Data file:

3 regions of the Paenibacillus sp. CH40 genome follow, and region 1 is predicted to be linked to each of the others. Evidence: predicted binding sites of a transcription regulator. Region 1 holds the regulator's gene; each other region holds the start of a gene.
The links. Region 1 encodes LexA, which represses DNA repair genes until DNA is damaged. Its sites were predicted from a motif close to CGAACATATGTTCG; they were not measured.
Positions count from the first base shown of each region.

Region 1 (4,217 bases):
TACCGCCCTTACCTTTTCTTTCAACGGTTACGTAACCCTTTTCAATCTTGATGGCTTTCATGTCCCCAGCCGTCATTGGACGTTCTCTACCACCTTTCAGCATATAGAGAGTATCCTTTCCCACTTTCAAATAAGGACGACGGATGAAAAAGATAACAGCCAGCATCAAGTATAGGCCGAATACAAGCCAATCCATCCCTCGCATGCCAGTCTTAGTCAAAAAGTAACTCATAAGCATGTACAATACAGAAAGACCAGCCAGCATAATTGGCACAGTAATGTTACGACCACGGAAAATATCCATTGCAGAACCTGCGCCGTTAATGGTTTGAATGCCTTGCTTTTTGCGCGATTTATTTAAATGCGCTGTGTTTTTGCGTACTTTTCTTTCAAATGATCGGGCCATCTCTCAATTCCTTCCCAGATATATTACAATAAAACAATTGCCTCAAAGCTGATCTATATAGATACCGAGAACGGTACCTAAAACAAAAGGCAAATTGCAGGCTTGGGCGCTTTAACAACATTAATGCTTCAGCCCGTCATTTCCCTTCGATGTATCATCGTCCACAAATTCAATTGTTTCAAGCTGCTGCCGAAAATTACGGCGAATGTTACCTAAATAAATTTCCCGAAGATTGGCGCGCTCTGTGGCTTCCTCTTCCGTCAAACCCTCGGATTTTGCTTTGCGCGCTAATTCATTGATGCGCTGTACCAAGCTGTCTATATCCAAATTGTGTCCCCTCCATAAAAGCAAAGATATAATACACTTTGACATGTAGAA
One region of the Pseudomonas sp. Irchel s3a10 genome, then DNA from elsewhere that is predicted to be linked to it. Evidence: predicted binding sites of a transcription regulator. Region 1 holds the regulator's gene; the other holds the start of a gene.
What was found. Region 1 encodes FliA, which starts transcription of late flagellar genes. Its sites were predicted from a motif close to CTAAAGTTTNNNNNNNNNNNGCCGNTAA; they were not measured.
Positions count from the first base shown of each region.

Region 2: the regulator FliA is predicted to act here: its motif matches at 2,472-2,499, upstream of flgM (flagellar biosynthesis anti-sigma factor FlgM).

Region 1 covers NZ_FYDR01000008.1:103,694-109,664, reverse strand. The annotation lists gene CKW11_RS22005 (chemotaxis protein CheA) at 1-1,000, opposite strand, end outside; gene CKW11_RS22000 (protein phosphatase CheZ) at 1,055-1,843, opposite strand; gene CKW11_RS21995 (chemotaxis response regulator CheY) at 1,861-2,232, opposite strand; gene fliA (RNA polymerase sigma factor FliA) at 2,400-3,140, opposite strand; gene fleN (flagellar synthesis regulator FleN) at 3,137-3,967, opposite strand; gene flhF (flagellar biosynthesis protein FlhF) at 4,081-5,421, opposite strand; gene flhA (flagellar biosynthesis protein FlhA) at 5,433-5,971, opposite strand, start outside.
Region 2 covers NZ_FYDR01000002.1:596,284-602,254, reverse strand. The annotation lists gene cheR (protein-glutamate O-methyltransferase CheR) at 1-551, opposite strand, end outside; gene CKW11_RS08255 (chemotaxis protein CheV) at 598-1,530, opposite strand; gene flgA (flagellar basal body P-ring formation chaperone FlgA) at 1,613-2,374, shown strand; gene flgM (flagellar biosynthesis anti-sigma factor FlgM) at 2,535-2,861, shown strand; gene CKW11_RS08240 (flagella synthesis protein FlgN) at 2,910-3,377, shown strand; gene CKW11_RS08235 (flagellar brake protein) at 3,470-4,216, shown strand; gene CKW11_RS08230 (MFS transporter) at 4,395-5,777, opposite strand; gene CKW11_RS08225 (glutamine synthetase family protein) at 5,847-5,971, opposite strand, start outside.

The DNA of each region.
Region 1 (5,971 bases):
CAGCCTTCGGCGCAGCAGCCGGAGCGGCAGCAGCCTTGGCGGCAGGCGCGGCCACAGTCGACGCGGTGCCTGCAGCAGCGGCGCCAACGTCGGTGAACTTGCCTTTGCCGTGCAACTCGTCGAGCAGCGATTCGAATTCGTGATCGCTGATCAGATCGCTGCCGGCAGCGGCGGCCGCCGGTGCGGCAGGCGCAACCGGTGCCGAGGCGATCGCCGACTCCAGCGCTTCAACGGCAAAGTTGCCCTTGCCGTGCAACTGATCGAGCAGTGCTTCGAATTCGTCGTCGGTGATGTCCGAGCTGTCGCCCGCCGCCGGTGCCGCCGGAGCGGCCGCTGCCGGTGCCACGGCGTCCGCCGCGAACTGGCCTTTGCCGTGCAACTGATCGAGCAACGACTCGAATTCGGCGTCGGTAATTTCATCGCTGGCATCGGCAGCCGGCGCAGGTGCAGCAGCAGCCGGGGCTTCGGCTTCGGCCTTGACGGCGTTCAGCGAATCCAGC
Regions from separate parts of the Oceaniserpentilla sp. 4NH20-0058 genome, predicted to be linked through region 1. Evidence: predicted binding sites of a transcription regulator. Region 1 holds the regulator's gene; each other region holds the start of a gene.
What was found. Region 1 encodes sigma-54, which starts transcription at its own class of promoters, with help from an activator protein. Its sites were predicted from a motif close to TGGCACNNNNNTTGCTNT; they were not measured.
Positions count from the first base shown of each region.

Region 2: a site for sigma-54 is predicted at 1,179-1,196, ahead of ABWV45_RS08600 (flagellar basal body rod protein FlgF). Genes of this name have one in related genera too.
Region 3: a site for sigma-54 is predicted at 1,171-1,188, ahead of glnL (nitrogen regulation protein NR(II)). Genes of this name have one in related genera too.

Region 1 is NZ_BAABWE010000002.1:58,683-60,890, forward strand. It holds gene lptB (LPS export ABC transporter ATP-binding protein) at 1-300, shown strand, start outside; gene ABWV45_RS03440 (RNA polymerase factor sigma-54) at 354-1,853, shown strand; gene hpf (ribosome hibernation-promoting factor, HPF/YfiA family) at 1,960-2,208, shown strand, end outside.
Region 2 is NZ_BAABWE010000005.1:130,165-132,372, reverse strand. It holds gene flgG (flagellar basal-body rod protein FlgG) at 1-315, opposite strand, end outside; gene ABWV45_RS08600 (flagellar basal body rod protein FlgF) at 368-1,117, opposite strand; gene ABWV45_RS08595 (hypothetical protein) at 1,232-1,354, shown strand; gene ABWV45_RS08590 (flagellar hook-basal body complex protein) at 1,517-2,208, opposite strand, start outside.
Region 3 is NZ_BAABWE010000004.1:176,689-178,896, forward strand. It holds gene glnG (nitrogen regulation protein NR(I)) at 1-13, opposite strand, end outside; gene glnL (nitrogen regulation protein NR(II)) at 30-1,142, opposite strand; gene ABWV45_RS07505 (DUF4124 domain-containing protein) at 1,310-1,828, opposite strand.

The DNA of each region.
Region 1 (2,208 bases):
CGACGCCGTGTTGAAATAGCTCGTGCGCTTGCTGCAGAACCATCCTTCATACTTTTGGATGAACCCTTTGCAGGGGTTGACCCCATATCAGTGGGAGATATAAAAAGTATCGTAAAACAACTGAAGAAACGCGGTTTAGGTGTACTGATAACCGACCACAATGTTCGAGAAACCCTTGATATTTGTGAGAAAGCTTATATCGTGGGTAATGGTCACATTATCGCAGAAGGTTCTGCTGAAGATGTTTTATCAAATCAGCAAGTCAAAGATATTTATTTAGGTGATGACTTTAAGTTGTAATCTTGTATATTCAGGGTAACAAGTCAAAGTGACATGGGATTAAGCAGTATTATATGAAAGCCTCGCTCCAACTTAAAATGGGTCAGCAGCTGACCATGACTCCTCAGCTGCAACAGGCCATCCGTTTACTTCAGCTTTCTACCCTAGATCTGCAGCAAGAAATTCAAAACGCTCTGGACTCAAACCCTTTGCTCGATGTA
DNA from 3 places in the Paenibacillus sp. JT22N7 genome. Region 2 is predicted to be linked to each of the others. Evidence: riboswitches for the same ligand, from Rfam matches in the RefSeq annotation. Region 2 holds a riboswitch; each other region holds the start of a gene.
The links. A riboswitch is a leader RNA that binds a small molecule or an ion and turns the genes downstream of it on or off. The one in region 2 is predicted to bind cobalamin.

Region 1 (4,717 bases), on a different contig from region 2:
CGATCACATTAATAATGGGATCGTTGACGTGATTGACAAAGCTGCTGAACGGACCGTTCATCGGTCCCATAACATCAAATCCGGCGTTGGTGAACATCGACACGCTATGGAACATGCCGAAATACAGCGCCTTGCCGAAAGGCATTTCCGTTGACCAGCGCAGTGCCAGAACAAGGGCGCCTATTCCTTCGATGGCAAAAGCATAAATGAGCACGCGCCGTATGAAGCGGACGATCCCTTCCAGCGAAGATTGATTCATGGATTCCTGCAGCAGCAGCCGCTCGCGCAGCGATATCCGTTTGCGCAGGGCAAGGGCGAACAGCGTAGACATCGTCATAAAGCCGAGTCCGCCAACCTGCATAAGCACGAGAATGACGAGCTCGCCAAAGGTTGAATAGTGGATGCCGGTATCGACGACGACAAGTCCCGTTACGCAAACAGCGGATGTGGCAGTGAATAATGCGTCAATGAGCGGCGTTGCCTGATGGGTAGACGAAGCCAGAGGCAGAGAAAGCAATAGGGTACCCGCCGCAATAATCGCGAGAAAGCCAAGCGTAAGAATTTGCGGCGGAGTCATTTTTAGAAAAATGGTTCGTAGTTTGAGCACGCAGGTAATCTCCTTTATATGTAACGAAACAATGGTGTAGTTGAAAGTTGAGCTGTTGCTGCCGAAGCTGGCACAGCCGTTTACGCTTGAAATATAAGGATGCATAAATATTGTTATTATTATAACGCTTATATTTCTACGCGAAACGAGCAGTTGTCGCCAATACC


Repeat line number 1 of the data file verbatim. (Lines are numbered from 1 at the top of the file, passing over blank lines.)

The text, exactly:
3 regions of the Paenibacillus sp. CH40 genome follow, and region 1 is predicted to be linked to each of the others. Evidence: predicted binding sites of a transcription regulator. Region 1 holds the regulator's gene; each other region holds the start of a gene.